How it was like the Christmas before Cory
AS I WRECK THIS CHAIR By William M. Esposo
The Philippine Star 2009-12-24

The results of the October 22 to 30 Pulse Asia survey on the holiday season and the New Year did not surprise your Chair Wrecker who has been on this earth for over half a century and a decade. Despite the Ondoy and Pepeng calamities as well as the man-made calamities that have been with us since January 21, 2001 — 86% of Filipinos are hopeful that 2010 will be a better year.

Filipinos are an extraordinarily happy people. Puzzled foreigners who have seen first hand the inequities in our society wonder how come the Filipino nation is generally much happier than other wealthier nations. Surveys proved this to be a fact and not just an observation by a few.

We wonder if the “happiness” is not the result of the Information and Education Gaps — a classic case of a “happy” people not realizing that they don’t have a good reason to be happy. Indeed, if Filipinos knew the historical truth why they are in this pitiful state, they should be in a revolutionary instead of a happy disposition.

Others attribute the “happiness” to what the Communists say is the opium of the masses — religion. The distorted slant of Spanish Roman Catholic friars, who were partners of the Conquistadores in subjugating Filipinos, brainwashed many Indios that the poor have better chances than the rich of going to Heaven.

“It is easier for a camel to go through the eye of the needle than for a rich man to enter paradise,” as said by Jesus Christ in the Gospel is preached to the exploited Indios so that they can appreciate their misery. Christ, the genuine revolutionary, never meant that to be an excuse for those who exploit others.

When the Pulse Asia survey on people’s 2010 outlook was conducted, there was no Maguindanao Massacre yet, no shocking developments in the Comelec that sends signals of the dreaded No-Election (NO-EL) or the failure of election scenarios and no fears of a buildup of a political climate to justify a nationwide martial law imposition.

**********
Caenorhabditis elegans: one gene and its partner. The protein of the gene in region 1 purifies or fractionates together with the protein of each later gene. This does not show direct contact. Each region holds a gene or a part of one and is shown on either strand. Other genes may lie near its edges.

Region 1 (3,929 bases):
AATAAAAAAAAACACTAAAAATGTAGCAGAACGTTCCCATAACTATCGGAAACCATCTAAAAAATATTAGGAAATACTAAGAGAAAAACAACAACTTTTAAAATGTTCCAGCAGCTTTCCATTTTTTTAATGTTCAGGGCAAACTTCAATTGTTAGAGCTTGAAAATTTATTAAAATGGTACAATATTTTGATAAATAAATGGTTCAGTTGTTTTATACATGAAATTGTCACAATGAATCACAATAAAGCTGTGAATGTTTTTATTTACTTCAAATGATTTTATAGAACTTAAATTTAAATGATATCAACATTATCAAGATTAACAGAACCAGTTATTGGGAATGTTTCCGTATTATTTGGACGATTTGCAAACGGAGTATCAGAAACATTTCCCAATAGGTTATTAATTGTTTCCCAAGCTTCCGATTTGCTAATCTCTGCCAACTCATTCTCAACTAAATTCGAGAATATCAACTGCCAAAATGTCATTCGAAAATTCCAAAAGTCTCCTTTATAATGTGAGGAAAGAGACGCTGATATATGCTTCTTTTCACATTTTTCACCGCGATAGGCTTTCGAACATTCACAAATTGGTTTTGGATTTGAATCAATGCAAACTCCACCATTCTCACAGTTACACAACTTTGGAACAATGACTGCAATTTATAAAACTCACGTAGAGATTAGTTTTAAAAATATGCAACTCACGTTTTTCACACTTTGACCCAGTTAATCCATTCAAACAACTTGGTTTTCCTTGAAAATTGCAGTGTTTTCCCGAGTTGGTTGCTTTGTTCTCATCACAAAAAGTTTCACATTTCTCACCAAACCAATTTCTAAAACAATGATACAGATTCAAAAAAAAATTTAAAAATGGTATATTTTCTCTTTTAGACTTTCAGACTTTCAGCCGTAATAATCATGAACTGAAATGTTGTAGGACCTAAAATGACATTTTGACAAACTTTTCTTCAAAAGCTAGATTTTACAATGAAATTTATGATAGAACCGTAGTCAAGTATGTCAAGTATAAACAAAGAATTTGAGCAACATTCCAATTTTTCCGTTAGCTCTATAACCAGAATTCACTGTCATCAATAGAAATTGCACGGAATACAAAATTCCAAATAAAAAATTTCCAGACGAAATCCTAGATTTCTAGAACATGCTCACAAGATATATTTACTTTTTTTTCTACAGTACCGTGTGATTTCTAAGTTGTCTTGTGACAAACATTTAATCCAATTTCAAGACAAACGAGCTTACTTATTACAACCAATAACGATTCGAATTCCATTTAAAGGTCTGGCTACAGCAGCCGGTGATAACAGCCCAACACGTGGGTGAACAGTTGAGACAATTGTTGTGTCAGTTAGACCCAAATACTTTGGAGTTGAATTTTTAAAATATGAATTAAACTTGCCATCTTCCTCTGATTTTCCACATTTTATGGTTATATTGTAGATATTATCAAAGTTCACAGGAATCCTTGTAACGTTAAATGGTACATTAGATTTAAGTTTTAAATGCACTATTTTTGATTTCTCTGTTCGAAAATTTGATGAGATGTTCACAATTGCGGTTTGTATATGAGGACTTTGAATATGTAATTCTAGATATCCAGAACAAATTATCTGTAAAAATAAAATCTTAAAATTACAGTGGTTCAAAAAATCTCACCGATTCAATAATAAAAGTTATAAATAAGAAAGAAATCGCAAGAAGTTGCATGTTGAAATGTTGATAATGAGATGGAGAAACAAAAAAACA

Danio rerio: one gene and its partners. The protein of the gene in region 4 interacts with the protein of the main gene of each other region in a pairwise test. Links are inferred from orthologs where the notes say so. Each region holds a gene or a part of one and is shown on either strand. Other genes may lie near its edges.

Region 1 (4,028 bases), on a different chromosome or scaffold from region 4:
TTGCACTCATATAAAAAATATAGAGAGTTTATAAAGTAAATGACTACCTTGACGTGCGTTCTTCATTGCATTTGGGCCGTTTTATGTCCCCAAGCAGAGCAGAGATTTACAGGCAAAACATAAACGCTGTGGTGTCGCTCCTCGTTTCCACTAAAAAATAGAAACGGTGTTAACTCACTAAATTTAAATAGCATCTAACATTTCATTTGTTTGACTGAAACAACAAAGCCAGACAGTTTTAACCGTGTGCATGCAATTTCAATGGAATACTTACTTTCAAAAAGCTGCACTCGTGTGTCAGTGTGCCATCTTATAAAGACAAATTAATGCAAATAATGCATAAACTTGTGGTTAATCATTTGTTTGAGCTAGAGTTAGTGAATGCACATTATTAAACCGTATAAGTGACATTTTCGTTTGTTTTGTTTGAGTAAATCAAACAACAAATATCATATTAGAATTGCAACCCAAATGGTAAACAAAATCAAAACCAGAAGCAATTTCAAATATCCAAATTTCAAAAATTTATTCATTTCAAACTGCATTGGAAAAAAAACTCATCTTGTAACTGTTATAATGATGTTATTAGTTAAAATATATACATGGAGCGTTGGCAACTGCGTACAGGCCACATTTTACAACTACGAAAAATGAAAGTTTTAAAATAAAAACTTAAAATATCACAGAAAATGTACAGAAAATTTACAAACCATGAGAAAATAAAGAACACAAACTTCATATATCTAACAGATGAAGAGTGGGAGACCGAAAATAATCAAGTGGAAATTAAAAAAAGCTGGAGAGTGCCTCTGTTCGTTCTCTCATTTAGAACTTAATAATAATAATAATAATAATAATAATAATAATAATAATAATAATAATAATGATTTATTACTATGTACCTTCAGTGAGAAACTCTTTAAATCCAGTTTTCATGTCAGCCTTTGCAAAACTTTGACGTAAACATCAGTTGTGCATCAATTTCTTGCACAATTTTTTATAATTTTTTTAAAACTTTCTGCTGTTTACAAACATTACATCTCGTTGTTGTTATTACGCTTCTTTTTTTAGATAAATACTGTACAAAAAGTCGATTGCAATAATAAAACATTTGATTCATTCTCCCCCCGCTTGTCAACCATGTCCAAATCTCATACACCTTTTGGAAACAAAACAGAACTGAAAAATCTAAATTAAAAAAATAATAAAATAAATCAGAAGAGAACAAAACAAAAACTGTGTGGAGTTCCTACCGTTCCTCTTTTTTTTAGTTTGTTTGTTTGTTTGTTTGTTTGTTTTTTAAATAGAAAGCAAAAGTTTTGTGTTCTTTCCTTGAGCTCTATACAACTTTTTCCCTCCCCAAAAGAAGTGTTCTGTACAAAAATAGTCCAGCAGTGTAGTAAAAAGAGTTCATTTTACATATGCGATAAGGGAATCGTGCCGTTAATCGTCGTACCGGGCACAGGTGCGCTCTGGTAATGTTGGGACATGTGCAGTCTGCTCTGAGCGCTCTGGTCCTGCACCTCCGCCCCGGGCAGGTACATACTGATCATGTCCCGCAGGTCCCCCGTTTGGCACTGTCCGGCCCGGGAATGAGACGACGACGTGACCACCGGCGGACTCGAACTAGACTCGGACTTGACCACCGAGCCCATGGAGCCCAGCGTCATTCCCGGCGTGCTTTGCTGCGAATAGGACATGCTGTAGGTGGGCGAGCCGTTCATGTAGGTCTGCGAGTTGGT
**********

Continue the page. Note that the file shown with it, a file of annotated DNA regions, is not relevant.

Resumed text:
But would these November and December developments have significantly altered the people’s optimism towards the coming New Year? Your Chair Wrecker thinks not. Even if Pulse Asia did that survey last week, the result would have remained pretty much the same.

Why? It is because the optimism is founded not on how bad things are at present but on the input that there is something good to look forward to in 2010. Your Chair Wrecker thinks that the prospects of change through the forthcoming May elections form the core of what Filipinos are optimistic about in 2010.

We had a similar experience in 1985, the last Christmas we had to spend under the Marcos dictatorship. Going into the last month of December 1985, the nation came from a three-year process of transformation following the August 21, 1983 assassination of former Senator and now National Hero, Benigno “Ninoy” Aquino Jr.

The Ninoy assassination triggered three realizations, as follows:

1. Filipinos realized that the Marcos dictatorship had gone too far and cannot be allowed to go any further if we are to preserve our country for our future generations.

2. Filipinos realized that they lost their best leader to succeed Marcos and went on search mode.

3. Filipinos, once cowed into indifference, realized that they had to get involved if the country is to be redeemed from the clutches of the Marcos dictatorship.

In turn, that realization produced — as if God sent — a new rallying figure in the person of Cory C. Aquino. By the last quarter of 1985, we were already headed for a Snap Presidential Election with Cory as our consensual leader.

That Christmas season of 1985 was one of the most vibrant and joyous ever experienced in a long time. Perhaps that was because Christmas is truly about real hope just as the first Christmas was in Bethlehem. It must have also been the mood of the Israelites Moses was to lead out of Egypt on the eve of their departure.

The dictator did try to frustrate that hope. There was massive cheating and a lapdog parliament proclaimed Ferdinand E. Marcos as the winner of the 1986 Snap Presidential Election. Cory did not accept it and challenged it. The people supported their woman champion and the February 22 to 25 historic People Power Revolution ensued.

Those were days when we were proud to be Filipinos. That must have been how the Israelites felt as Moses led them out of Egypt.

Thus, it was not surprising that many Filipinos wanted to relive that feeling when they came out in big numbers during the wake and funeral of Cory. Theirs was not just an expression of gratitude to Cory. Theirs was also a longing to have another chance to attain national renewal through a leader who can be like Cory. We wanted and longed for another Moses.

As now acknowledged by many, Cory in death still accommodated the great need of her people. In her passing, hope was borne and this hope is now embodied by Cory’s only son — Noynoy. God be praised. In our deepest moment of despair, we are gifted with real hope.

Here’s wishing a very Merry Christmas to you and yours.

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Election lawyer: PCOS critics should put up or shut up

All Excited by Pope Francis

A great disservice to P-Noy

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